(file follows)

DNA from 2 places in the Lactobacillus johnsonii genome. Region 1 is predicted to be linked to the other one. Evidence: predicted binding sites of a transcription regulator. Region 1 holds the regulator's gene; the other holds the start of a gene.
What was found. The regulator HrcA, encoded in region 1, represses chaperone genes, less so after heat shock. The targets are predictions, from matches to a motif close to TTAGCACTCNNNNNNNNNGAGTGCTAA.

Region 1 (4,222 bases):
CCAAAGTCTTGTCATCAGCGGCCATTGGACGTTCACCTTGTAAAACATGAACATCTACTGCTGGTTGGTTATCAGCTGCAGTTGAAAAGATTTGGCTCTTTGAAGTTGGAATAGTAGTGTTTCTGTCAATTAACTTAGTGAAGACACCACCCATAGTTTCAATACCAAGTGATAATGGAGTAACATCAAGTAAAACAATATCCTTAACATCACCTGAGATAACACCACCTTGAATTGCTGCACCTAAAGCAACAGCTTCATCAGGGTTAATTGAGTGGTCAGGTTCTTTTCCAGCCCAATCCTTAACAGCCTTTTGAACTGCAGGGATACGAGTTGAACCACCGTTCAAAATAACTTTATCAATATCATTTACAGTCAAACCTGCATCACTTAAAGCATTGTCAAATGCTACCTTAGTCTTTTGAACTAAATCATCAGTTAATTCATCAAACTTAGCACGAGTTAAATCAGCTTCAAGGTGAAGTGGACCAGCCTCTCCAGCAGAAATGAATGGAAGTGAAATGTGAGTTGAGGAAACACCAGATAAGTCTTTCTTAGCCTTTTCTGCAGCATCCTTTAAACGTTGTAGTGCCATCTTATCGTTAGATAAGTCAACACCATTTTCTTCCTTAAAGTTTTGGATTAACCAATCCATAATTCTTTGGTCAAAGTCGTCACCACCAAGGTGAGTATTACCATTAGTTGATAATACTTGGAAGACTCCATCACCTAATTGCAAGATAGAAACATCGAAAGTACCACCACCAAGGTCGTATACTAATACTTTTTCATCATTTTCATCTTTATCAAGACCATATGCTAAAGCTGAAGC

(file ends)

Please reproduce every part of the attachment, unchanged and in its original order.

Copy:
DNA from 2 places in the Lactobacillus johnsonii genome. Region 1 is predicted to be linked to the other one. Evidence: predicted binding sites of a transcription regulator. Region 1 holds the regulator's gene; the other holds the start of a gene.
What was found. The regulator HrcA, encoded in region 1, represses chaperone genes, less so after heat shock. The targets are predictions, from matches to a motif close to TTAGCACTCNNNNNNNNNGAGTGCTAA.

Region 1 (4,222 bases):
CCAAAGTCTTGTCATCAGCGGCCATTGGACGTTCACCTTGTAAAACATGAACATCTACTGCTGGTTGGTTATCAGCTGCAGTTGAAAAGATTTGGCTCTTTGAAGTTGGAATAGTAGTGTTTCTGTCAATTAACTTAGTGAAGACACCACCCATAGTTTCAATACCAAGTGATAATGGAGTAACATCAAGTAAAACAATATCCTTAACATCACCTGAGATAACACCACCTTGAATTGCTGCACCTAAAGCAACAGCTTCATCAGGGTTAATTGAGTGGTCAGGTTCTTTTCCAGCCCAATCCTTAACAGCCTTTTGAACTGCAGGGATACGAGTTGAACCACCGTTCAAAATAACTTTATCAATATCATTTACAGTCAAACCTGCATCACTTAAAGCATTGTCAAATGCTACCTTAGTCTTTTGAACTAAATCATCAGTTAATTCATCAAACTTAGCACGAGTTAAATCAGCTTCAAGGTGAAGTGGACCAGCCTCTCCAGCAGAAATGAATGGAAGTGAAATGTGAGTTGAGGAAACACCAGATAAGTCTTTCTTAGCCTTTTCTGCAGCATCCTTTAAACGTTGTAGTGCCATCTTATCGTTAGATAAGTCAACACCATTTTCTTCCTTAAAGTTTTGGATTAACCAATCCATAATTCTTTGGTCAAAGTCGTCACCACCAAGGTGAGTATTACCATTAGTTGATAATACTTGGAAGACTCCATCACCTAATTGCAAGATAGAAACATCGAAAGTACCACCACCAAGGTCGTATACTAATACTTTTTCATCATTTTCATCTTTATCAAGACCATATGCTAAAGCTGAAGC